Imagine being able to talk with your dogs. What a game-changer it would be for them to be able to give voice to requests and feelings. Well, we’re here to tell you it’s possible. Speech-language pathologist Christina Hunger taught her dog Stella to “talk” using a system she developed employing pre-recorded buttons that can be pushed to say words. Stella now knows over 45 words and can create phrases up to five words long. Variations on “outside” are by far her favourite, surprising exactly zero dog people.

“‘Want outside’ and ‘Come play outside’ are a couple of phrases I hear the most,” says Hunger. “She asks ‘When outside’ if we haven’t gone out recently and ‘Who outside’ or ‘Who come’ if she hears someone outside.”

Stella also says “Love you come come” when looking for scratches or a belly rub, Hunger shares. If Stella wants Hunger to leave and give her the toy filled with treats, Stella will say “Bye play eat.” And if Stella gets wet while playing in the rain or with the hose, she’ll say “water play” when she comes back inside.

How far she’s come has amazed even Hunger.

“When I brought Stella home as a puppy, I immediately noticed how much she was communicating to me through her gestures, eye gaze, vocalizations, and body language,” she says. “This inspired me because every day at work as a speech therapist, I was noticing all forms of children’s communication and teaching them how to use words for those concepts. So, I saw potential in Stella very early on, but I still had no idea how far she would progress. I expected that Stella might be able to learn how to use words for a few different simple concepts. I had no idea that by giving her the opportunity to use words, she would progress through stages of language development just like human toddlers would. Stella started using words for different functions of communication beyond requesting, created two-word combinations independently, used short phrases, and created her own phrases for new experiences. It’s incredible to see what can happen when we give another being a true chance to learn.”

Inspired? We talked to Hunger to get the low down on how you too can teach your dog to talk.

Q: Do you think people generally underestimate their dog’s ability to comprehend and communicate?

A: Yes! I think there is a lot of untapped potential in human and dog communication. I feel like we’re still just scratching the surface of knowing how much dogs are understanding and able to communicate with us.

Q: Do you think every dog can enjoy/benefit from talking buttons?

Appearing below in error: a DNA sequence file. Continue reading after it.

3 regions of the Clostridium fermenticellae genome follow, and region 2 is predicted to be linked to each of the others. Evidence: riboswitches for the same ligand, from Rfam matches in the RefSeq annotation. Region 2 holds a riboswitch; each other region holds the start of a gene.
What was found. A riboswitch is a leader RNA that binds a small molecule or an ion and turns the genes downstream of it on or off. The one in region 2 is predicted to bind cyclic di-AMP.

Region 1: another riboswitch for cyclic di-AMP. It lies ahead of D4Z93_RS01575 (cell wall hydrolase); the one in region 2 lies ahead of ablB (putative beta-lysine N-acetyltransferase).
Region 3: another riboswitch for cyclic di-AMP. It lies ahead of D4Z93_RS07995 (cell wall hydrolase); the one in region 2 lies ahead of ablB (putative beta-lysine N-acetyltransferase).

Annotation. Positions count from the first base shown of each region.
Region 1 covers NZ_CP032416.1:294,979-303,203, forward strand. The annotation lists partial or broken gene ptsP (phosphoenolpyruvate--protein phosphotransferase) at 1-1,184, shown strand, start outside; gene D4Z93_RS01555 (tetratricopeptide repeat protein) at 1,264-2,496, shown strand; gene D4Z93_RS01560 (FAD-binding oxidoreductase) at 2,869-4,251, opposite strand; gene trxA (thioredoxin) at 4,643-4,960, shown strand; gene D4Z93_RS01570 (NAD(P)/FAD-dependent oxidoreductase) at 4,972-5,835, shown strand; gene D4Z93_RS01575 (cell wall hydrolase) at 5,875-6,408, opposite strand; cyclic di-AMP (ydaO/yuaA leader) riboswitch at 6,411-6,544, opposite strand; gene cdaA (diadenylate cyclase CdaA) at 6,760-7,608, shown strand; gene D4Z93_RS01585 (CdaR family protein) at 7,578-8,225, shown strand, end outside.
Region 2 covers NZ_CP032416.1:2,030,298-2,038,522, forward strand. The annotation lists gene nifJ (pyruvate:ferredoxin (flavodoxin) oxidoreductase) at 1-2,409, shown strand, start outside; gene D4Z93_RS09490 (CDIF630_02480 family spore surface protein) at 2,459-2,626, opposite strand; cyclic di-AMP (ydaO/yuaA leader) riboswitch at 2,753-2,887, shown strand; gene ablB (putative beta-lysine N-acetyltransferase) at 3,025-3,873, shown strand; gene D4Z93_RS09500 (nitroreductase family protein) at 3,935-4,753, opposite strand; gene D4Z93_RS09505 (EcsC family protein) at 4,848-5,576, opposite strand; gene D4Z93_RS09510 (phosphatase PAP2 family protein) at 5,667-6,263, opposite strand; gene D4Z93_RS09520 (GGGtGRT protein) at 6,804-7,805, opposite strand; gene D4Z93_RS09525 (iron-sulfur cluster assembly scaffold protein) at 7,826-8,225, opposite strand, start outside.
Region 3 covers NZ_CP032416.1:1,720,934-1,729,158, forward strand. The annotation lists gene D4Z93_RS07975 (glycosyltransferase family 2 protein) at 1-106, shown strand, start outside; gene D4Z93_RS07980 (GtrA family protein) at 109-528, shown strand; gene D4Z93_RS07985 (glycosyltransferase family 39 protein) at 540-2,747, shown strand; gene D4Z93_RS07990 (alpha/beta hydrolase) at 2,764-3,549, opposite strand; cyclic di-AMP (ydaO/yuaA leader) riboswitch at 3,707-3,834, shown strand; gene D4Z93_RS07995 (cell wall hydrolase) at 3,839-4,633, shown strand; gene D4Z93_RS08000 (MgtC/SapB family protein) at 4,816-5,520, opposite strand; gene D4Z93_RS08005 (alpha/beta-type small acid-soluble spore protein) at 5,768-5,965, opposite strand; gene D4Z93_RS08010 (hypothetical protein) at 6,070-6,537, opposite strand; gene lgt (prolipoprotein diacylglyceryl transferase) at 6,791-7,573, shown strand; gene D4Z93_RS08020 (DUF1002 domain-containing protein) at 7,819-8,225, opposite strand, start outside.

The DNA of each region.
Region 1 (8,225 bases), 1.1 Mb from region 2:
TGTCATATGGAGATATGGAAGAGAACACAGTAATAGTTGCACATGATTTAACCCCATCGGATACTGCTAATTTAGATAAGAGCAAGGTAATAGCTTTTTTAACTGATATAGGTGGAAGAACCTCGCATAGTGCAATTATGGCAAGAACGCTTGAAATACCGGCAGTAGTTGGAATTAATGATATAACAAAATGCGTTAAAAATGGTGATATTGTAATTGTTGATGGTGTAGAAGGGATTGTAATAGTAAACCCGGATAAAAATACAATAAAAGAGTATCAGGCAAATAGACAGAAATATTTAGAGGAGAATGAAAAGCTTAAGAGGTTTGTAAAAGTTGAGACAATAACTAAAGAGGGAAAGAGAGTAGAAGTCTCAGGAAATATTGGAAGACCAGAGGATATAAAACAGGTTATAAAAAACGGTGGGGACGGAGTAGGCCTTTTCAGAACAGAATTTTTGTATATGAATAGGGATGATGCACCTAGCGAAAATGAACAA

A: I believe every dog has the potential to use words! I think factors such as the dog’s age, breed, personality, and environment play a role in learning outcomes, but having a way to say words can only strengthen dogs’ communication.

Q: How have they improved your relationship and deepened your bond?

A: I feel like I have a glimpse into Stella’s mind through her words. Instead of me making assumptions about her thoughts, she is actually able to tell me exactly what she wants to do, when she’s happy or mad, when she needs help or alone time, or when she just wants me to come with and play with her. Because Stella and I have a shared language, our relationship is much more collaborative than the stereotypical owner-dog dynamic. Stella’s thoughts and opinions truly matter to me.

“It’s incredible to see what can happen when we give another being a true chance to learn.”

Q: Do you use them all the time?

A: Ever since Stella started using words independently, she has used her buttons to communicate with us every single day. She uses words to let us know exactly what she wants to do, make observations about her environment, ask simple questions, answer questions, and much more! I love hearing all that she has to say about her days.

Q: How best to get started with talking buttons?

A: I would recommend starting with about four different words for simple functions that you and your dog experience every day. I started with outside, play, water, walk. These were all words I was saying to Stella each day, words that were frequently occurring, and concepts she was already communicating about. After you pick your words and program each into a button, start narrating your dog’s actions! Verbally say “play” while your dog is playing, and also say “play” with your dog’s button. Each time you do that, you are showing your dog how she can say that word too, if she wants. My book has a ton of tips and suggestions for getting started with your dog, and how to build from the foundation to more complex concepts later on!

Watch This Incredible Video of Stella Talking